Lately I’ve been feeling a little down about activism. Not only is there no substantial counterculture, anti-war movement or worker rebellion, but change in general has too often become another procedure in which process, data, profound pronunciations and polite paradigms – not to mention just blunt anger – take precedence over actually doing something that makes a difference. Further, a kind of progressive puritanism has taken over in which one‘s personal virtue and profession of faith is more highly regarded than the development of an imperfect, inconsistent but effective mob of sinners trying harder.
So I was not particularly prepared for last weekend as I went to Providence RI for a gay wedding involving a long time friend from Maine. But the moment I opened the church service program, I knew it was going to be different day. On the first page, before any words from the Bible, the minister, or assigned to the congregation, was a letter of congratulations from the mayor. Like the wedding couple, Jorge Elorza is in his thirties. He is the son of Guatemalan immigrants and went to Harvard Law School and worked on Wall Street before successfully beating the notorious Buddy Cianci for mayor. He often bikes to work and has created a “Twitter Town Hall” for his constituents.
The letter didn’t surprise me for long, however, because I had lived in Rhode Island once and had learned that everything in that state was personal. Like that full page newspaper political ad filled with a photo of an elderly woman standing at the bottom of a dark stairway, mildly lit by a small antique lamp on a lace covered table. The ad’s entire one-line message was “My son, the governor.” And he won.
When I thought about it later, a Providence mayor congratulating a gay couples wasn’t that strange either. After all, Roger Williams, who had founded the Providence Plantation was expelled by the Massachusetts Puritans for teaching “new and dangerous ideas” such as the separation of church and state, and, later, abolition.
And more than a century later, George Washington would write a Jewish synagogue in the state a few words hardly at odds with the Rhode Island spirit:
“It is now no more that toleration is spoken of as if it was by the indulgence of one class of the people that another enjoyed the exercise of their inherent natural rights. For happily the Government of the United States, which gives to bigotry no sanction, to persecution no assistance, requires only that those who live under its protection should demean themselves as good citizens in giving it, on all occasions, their effectual support.”
There was something else at the end of the church program that caught my eye: a couple of pages of promos and logos of local businesses that “we’ve enlisted to support us on our special day.”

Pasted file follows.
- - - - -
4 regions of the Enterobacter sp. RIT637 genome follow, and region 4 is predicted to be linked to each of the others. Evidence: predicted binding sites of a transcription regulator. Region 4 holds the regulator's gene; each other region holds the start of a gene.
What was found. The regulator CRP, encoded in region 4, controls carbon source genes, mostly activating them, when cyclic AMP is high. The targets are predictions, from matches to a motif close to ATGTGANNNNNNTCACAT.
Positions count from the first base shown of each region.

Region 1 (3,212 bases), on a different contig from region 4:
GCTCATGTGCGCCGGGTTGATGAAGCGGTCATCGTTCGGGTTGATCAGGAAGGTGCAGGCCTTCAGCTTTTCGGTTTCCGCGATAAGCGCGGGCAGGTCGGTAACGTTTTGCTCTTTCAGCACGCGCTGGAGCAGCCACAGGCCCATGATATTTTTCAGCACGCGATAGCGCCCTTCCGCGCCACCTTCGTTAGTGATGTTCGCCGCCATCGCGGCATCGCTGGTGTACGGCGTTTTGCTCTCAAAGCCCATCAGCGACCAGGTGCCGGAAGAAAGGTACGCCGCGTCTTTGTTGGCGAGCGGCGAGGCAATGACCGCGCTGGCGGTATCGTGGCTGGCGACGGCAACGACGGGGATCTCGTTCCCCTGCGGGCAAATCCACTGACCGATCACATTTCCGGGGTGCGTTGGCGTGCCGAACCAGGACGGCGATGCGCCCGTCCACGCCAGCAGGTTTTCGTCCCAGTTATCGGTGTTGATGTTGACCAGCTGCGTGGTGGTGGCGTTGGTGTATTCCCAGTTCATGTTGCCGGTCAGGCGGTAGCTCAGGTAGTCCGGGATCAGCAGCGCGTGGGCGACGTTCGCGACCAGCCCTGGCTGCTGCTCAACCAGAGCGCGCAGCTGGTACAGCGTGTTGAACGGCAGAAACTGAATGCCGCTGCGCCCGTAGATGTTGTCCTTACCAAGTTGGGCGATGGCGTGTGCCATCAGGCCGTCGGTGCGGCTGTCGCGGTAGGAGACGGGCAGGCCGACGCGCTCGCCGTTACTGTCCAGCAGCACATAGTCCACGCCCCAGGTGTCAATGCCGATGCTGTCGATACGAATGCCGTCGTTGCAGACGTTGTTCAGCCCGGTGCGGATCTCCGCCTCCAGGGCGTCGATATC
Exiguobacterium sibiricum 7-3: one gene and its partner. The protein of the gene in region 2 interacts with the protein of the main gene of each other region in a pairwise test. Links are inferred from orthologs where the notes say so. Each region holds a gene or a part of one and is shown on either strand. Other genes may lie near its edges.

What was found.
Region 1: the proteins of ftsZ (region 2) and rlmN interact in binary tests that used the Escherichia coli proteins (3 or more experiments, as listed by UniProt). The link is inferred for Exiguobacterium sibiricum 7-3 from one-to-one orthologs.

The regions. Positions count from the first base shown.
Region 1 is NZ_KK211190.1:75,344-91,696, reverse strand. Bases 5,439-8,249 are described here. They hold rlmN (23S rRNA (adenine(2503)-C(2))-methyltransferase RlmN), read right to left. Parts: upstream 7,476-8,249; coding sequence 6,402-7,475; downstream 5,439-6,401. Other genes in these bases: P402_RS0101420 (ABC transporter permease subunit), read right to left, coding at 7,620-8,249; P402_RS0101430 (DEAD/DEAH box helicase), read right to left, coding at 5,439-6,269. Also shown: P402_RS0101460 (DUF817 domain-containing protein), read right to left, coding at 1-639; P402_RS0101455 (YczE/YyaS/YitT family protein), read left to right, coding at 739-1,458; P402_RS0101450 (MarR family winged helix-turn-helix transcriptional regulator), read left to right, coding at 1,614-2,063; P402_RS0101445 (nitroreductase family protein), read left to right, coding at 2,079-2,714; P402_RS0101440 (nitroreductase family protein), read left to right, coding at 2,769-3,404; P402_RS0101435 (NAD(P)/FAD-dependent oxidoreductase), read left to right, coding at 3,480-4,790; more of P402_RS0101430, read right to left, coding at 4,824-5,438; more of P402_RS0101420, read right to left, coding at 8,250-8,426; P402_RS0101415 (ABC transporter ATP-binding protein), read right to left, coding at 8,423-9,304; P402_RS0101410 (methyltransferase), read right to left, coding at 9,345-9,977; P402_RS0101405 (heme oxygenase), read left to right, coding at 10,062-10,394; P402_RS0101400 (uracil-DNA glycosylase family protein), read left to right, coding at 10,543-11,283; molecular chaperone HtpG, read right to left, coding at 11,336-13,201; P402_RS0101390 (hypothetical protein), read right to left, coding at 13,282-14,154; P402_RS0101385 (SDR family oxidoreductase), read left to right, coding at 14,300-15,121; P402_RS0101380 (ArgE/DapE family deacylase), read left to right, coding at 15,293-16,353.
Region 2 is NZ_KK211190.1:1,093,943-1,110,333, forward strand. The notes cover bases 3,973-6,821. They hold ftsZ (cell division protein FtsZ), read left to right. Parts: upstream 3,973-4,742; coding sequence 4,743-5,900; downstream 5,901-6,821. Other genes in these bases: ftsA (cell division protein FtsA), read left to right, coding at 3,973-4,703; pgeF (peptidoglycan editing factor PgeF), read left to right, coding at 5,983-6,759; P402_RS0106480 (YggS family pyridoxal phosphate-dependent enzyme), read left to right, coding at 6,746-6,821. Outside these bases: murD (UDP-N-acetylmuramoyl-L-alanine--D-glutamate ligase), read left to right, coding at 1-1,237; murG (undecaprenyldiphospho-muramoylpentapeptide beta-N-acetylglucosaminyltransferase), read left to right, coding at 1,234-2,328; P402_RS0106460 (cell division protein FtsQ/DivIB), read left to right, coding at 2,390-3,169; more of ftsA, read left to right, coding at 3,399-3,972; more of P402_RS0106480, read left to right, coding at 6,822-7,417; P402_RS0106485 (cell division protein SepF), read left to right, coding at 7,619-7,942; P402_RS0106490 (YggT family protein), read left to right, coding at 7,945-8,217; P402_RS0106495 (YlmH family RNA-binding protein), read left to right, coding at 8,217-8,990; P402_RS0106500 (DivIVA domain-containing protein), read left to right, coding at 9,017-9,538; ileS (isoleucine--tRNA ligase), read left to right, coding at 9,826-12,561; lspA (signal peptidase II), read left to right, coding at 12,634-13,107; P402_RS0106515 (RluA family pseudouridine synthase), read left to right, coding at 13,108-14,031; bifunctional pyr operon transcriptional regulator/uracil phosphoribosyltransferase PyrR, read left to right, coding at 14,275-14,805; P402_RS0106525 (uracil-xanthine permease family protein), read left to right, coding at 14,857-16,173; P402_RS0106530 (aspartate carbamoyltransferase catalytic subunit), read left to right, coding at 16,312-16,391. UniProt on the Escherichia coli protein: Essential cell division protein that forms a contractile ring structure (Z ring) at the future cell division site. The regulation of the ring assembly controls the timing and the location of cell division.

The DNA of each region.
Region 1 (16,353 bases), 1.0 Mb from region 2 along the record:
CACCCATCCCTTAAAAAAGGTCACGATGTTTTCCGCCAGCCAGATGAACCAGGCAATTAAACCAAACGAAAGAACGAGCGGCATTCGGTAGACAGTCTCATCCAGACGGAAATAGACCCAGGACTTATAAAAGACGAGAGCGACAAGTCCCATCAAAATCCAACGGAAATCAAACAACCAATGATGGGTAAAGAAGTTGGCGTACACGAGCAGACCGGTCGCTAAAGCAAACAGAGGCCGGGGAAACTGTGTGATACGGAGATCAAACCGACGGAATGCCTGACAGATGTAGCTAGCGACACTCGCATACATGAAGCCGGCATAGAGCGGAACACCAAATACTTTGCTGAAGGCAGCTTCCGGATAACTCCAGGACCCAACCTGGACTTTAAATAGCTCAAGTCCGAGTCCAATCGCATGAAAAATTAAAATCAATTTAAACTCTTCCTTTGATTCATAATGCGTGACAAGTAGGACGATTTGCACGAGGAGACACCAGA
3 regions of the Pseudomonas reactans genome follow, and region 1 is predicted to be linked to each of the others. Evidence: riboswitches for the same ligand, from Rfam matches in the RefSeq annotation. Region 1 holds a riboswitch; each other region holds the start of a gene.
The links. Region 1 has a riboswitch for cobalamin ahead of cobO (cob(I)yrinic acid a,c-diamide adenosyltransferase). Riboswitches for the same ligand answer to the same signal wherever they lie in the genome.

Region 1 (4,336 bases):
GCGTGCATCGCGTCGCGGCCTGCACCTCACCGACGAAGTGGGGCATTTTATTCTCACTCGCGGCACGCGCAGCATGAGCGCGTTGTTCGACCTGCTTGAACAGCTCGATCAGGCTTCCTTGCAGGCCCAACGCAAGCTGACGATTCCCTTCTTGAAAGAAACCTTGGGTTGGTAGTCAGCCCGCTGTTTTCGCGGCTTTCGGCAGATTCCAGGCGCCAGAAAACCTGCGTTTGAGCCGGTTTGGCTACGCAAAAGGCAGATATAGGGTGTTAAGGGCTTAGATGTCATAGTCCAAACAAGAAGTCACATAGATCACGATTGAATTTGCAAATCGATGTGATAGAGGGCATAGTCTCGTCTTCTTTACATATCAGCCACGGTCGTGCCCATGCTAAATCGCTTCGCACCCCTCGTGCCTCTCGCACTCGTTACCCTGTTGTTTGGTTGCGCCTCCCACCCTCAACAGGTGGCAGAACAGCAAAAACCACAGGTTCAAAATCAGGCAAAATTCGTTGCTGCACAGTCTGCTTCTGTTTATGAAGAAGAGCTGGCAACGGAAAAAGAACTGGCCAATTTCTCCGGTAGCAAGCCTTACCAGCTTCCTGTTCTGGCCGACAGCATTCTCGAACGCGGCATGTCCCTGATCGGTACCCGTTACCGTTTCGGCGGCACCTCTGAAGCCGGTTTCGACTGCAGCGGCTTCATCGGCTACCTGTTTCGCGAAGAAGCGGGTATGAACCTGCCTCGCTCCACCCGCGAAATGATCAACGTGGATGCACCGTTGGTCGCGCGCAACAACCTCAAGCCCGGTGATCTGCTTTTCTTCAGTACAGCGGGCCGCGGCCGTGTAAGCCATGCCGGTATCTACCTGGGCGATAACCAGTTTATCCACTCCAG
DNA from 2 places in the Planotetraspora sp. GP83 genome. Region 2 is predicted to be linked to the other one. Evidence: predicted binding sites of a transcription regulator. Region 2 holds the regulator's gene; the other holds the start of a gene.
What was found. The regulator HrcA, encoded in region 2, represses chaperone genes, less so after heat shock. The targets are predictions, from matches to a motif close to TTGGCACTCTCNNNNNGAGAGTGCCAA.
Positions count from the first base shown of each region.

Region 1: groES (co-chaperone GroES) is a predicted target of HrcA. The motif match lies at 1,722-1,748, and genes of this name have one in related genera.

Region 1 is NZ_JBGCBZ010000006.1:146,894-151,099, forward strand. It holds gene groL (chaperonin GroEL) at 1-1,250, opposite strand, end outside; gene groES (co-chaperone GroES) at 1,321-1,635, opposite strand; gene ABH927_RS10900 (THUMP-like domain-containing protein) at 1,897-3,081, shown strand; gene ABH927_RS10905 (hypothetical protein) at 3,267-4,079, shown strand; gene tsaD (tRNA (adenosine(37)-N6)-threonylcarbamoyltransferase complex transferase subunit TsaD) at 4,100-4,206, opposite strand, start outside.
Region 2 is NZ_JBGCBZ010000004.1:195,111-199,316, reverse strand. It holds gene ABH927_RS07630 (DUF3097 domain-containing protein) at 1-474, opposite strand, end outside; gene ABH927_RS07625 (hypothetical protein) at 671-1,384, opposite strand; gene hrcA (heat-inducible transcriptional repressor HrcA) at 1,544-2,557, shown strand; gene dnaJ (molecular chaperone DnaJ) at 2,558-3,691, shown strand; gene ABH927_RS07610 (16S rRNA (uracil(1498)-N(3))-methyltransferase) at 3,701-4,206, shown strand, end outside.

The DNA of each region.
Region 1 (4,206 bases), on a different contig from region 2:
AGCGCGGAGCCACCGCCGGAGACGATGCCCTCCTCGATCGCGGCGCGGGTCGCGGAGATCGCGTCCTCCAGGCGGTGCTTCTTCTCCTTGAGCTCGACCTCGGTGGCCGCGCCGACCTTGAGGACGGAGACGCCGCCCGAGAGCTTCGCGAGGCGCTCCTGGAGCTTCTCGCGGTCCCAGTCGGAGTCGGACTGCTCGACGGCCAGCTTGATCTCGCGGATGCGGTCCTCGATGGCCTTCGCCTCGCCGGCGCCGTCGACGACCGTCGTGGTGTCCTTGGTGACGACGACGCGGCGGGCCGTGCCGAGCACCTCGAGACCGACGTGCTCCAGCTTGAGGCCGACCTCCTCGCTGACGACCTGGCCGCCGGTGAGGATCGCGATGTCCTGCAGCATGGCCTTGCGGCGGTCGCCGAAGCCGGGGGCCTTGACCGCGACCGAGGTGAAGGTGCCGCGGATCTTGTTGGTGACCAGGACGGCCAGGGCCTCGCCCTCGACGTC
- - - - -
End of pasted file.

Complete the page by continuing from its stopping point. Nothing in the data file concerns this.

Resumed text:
As the service ended and the nearly 200 guests gathered as instructed across the street from the 19th century church, I was reminded that this wasn’t just a gay wedding but a marriage of two skilled PR guys: Rich Pezzilo, communications director for the Hemophilia Federation and former press secretary for Senator Whitehouse, and Michael DeGrandpre, creative director for a sports marketing firm.
Within moments several yellow bike pedicabs had showed up as well as a New Orleans style marching band. Our assignment: to march behind the pedicabs and with the band to the reception several blocks away, our path cleared by three Providence police cars. A sergeant on the corner was invited to come to the reception; he smiled and said he wished he could.
What I had earlier imagined as a virtuous ceremony in support of two brave men and of a still controversial cause had turned like magic into an event that every one – from an 89 year old grandfather of one of the grooms to a cop on the beat – was simply enjoying as an unprecedented celebration. Michael and Rich had turned change into joy.
Nothing altered or slowed down at the reception. A Catholic priest friend of one of the families gave the supper blessing and was later seen happily bopping away on the dance floor. There was not a single political or pretentious moment in the toasts. I asked the wedding photographer what she thought and she replied, “It was the best day ever.” A couple of hundred people having the sort of fun they haven’t learned to have, say, in some parts of Kentucky.
It was a reminder of something too many have forgotten: if you want to change things, don’t leave out the music, the dancing and the fun. They turn change from being just a duty to being a gift. Which is how two thirty something gay guys transformed an act of change into one of joy.